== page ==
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STUDIO NEWS - Pilates & Props - Why Do We Use Them?

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Pilates & Props
Oftentimes in a Pilates session your instructor will have you use a prop – an Arc Barrel, toning balls, a fitness circle, etc. You may wonder why, & you may be given an explanation as to why. But to clarify, props are used for several reasons. The prop may make the exercise more accessible; it may make it more challenging; it may change the focus of the exercise.
If you practice Pilates with me, you know that I often use props, especially lately, having just completed some continuing education workshops that involved different props.
To give you some examples: toning balls are used in Obliques Roll Back to add weight at the end of a lever. That in turn develops muscular endurance in the shoulders to support the weight. It also adds focus to pelvic stability because if you pull the arm(s) back too far, the weight will pull your torso & then your pelvis beyond a point that you can stabilize. So the balls make the exercise more challenging.
Another example is the fitness circle. Using it in the palms of your hands when you do Spine Twist causes you to focus on what is happening in the scapulae, developing scapular stabilization. And using the fitness circle between the ankles while practicing Bend & Stretch or Lift & Lower on the Reformer adds adductor work – changing the focus & increasing the challenge at the same time.
The Arc Barrel is another great example. Using the Arc Barrel in Roll Over decreases the range of motion, thereby making the exercise less difficult & more accessible. But using an Arc Barrel in the inverted position, supine with head & shoulder blades on the mat & pelvis on top of the barrel, creates more “negative space” than doing the exercises on the mat without the barrel. To translate, that means you have a larger possible range of motion & the demand on your abs & hip flexors as they lengthen (eccentric contraction) is greater. So for example, doing Frog on the Arc Barrel focuses more on abs & hip flexors, whereas doing the same exercise on the Reformer focuses more on adductor length & contraction. So you’ve not only changed the focus, in some senses you’ve also made the exercise more challenging.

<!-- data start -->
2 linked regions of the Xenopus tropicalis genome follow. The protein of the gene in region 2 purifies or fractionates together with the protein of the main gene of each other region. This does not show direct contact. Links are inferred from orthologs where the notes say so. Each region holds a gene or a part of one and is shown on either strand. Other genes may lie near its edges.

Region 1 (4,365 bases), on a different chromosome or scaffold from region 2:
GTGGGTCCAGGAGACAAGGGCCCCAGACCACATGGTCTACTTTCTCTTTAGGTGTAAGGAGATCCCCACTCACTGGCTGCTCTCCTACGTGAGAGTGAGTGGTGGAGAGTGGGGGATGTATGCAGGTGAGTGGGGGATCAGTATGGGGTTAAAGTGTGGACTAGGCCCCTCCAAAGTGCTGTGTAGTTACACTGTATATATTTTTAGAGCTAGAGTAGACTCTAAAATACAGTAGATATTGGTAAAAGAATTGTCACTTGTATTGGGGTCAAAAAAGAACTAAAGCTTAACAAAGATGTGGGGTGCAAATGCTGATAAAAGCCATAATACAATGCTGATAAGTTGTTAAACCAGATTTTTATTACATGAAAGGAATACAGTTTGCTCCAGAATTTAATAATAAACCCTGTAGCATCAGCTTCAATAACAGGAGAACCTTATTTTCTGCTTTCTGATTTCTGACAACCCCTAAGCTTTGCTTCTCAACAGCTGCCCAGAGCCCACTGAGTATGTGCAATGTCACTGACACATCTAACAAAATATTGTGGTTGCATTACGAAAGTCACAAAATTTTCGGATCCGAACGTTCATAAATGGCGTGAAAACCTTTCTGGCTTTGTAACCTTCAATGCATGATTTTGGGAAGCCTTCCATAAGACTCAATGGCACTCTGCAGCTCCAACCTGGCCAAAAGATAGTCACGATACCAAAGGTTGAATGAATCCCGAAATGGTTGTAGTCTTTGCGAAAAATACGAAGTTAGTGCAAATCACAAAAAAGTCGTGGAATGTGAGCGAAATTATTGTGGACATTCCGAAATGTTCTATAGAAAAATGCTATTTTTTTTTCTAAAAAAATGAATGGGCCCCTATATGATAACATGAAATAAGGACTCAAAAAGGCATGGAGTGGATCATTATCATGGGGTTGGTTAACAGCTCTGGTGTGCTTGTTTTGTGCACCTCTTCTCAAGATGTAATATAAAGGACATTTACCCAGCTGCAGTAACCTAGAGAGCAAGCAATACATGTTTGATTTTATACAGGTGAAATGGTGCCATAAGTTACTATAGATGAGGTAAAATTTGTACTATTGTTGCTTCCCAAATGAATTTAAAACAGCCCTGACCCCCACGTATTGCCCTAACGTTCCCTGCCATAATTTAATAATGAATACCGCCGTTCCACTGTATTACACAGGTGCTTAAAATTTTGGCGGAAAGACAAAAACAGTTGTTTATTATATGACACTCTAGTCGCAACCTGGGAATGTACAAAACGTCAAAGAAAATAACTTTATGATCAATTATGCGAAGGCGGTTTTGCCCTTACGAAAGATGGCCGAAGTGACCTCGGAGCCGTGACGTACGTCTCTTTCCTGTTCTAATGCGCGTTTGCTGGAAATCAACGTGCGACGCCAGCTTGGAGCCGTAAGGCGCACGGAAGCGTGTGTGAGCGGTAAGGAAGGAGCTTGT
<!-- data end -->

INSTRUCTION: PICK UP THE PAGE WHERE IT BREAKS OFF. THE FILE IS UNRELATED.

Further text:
Those are but a few examples of how props change the exercise, and there are always options in Pilates. I’ve always focused on making a workout challenging but also interesting. I don’t want you to get bored by doing the same exercises every session, & also making the same exercises slightly different by adding the props. And because modifying exercises is often not difficult, I may take a prop variation I’ve been taught & change it up a bit to add another layer to the work.
If you ever wonder why I’ve added a prop, just ask me. I’m more than happy to explain. If you’ve practiced Pilates with me for any length of time, you know how much I love it & love sharing my knowledge of its wonder!

 


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Newsletter Archive
Remember, you can always find past issues of the newsletter by following this link. You'll never know what stimulating articles you've missed until you do!

Video Highlight - Teaser on the Tower
While not exactly using a prop, this is an example of how an exercise is changed slightly to make it more accessible by using the springs of the Tower/Cadillac to complete it.
To see more videos, visit YouTube & subscribe!
Teaser on the Tower
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